Introduction: There is a resurgence of interest in lithium treatment of bipolar disorders in part related to its unique anti-suicidal and neuroprotective effects.
Methods: This is a narrative review of key studies pertaining to the effectiveness and tolerability of lithium treatment in pediatric populations.
Results: Evidence supports that lithium is an effective and generally well-tolerated acute treatment for pediatric mania compared to placebo. Lithium may be less effective than risperidone for treating chronic mixed/manic symptoms in young children but comparable to anticonvulsants. However, in comparison, risperidone was associated with higher weight gain and prolactin levels. There is a lack of evidence inform maintenance treatment in children who benefit from lithium. Other indications that require further study include treatment of refractory or recurrent major depression in children at confirmed familial risk of bipolar disorder, as well as the treatment of acute suicidal ideation/behavior and refractory aggression.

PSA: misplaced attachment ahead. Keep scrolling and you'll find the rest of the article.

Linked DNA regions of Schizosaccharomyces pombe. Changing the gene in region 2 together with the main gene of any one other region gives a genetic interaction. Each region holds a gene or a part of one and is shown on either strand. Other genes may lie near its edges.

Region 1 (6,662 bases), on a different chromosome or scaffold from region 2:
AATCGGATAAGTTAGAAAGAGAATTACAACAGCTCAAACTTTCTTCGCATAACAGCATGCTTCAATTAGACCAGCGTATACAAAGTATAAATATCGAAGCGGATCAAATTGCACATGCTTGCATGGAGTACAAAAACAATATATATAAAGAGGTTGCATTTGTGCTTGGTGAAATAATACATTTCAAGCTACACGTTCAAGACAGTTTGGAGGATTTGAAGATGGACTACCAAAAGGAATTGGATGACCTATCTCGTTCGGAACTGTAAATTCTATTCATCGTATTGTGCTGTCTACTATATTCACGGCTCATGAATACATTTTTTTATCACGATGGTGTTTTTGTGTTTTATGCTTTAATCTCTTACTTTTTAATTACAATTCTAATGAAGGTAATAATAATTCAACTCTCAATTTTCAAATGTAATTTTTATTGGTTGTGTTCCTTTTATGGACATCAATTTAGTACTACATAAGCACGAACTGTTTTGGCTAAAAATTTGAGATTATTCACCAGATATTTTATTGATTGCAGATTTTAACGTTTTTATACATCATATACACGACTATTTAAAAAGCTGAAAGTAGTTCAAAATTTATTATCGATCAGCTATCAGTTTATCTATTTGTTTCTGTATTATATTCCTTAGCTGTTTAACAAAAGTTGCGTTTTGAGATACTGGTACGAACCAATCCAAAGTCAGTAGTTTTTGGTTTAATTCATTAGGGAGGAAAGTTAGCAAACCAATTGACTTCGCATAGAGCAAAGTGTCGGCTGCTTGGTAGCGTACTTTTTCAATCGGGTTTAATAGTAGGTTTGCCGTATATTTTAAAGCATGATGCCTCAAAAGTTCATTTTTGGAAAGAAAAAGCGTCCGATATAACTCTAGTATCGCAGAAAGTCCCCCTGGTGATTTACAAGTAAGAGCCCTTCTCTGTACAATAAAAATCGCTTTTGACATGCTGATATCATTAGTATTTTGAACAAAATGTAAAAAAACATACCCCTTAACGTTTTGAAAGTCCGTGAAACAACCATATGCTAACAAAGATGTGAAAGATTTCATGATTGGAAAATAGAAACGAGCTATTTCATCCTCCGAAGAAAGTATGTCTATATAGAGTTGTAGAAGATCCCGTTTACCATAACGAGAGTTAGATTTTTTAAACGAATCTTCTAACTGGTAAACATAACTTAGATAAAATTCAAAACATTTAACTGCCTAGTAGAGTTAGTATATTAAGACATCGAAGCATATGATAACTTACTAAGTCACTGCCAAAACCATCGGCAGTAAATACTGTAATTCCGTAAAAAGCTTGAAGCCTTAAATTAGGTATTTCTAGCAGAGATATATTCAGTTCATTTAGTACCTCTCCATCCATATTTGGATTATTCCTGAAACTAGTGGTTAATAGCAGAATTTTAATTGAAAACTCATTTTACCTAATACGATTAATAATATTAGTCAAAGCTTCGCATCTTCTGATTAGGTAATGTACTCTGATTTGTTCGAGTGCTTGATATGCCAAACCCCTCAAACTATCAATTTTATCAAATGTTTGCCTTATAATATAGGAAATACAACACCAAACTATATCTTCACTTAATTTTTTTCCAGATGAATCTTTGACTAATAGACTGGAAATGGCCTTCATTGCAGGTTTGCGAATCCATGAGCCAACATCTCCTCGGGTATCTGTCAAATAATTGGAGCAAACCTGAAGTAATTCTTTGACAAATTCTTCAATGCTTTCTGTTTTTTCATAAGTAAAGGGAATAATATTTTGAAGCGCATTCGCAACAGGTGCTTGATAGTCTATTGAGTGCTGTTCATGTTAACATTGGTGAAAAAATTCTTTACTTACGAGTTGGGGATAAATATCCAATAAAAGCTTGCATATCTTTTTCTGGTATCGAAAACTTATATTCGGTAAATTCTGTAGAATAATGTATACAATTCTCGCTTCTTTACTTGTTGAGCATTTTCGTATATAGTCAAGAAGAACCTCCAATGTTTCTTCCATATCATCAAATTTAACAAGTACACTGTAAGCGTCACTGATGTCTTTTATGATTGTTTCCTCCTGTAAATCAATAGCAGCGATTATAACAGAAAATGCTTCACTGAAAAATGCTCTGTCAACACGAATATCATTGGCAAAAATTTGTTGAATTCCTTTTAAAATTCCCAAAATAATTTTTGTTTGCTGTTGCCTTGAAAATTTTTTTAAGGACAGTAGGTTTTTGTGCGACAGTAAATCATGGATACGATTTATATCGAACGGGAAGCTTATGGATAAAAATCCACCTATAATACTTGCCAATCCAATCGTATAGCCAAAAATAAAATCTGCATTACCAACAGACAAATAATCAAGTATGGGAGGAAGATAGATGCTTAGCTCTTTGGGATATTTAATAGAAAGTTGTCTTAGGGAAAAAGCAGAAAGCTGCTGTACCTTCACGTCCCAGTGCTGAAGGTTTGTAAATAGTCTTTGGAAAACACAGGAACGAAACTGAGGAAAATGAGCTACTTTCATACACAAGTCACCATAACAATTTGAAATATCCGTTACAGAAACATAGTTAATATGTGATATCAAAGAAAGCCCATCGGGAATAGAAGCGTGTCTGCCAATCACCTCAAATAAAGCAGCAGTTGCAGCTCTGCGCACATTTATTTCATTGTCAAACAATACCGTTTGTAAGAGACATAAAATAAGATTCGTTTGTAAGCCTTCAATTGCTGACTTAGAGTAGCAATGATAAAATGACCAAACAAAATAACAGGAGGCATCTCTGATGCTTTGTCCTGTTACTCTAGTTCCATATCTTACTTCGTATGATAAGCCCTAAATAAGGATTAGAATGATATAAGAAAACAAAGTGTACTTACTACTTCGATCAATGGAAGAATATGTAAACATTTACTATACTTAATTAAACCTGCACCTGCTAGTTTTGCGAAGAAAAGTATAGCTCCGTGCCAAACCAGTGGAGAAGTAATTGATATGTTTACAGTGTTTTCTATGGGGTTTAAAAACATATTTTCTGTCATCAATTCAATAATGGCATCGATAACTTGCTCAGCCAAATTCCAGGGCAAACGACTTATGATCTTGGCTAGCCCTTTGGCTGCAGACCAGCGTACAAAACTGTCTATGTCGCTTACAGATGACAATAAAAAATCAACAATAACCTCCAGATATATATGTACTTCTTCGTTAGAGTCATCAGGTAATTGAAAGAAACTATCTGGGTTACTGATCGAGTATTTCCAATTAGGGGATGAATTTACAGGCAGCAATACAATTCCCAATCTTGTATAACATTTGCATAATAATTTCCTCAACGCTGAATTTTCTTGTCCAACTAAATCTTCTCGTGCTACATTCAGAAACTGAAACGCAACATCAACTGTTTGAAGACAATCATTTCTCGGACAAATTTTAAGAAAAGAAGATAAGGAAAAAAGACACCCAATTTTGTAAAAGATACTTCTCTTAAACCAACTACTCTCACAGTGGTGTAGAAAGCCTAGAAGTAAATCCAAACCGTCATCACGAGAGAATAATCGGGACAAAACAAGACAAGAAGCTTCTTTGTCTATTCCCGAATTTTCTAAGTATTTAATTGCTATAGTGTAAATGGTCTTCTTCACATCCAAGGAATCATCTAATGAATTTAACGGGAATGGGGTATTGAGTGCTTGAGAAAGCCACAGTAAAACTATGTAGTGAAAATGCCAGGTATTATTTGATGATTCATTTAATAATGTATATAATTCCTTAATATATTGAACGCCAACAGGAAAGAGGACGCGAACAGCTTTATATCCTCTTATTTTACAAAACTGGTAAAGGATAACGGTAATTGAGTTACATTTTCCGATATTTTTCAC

Discussion: There is inadequate data about the full variety of benefit and tolerability of lithium treatment in pediatric patients. However, given the potential for protection against suicide and neurotoxic effects of illness, further studies should be a priority.
© Georg Thieme Verlag KG Stuttgart · New York.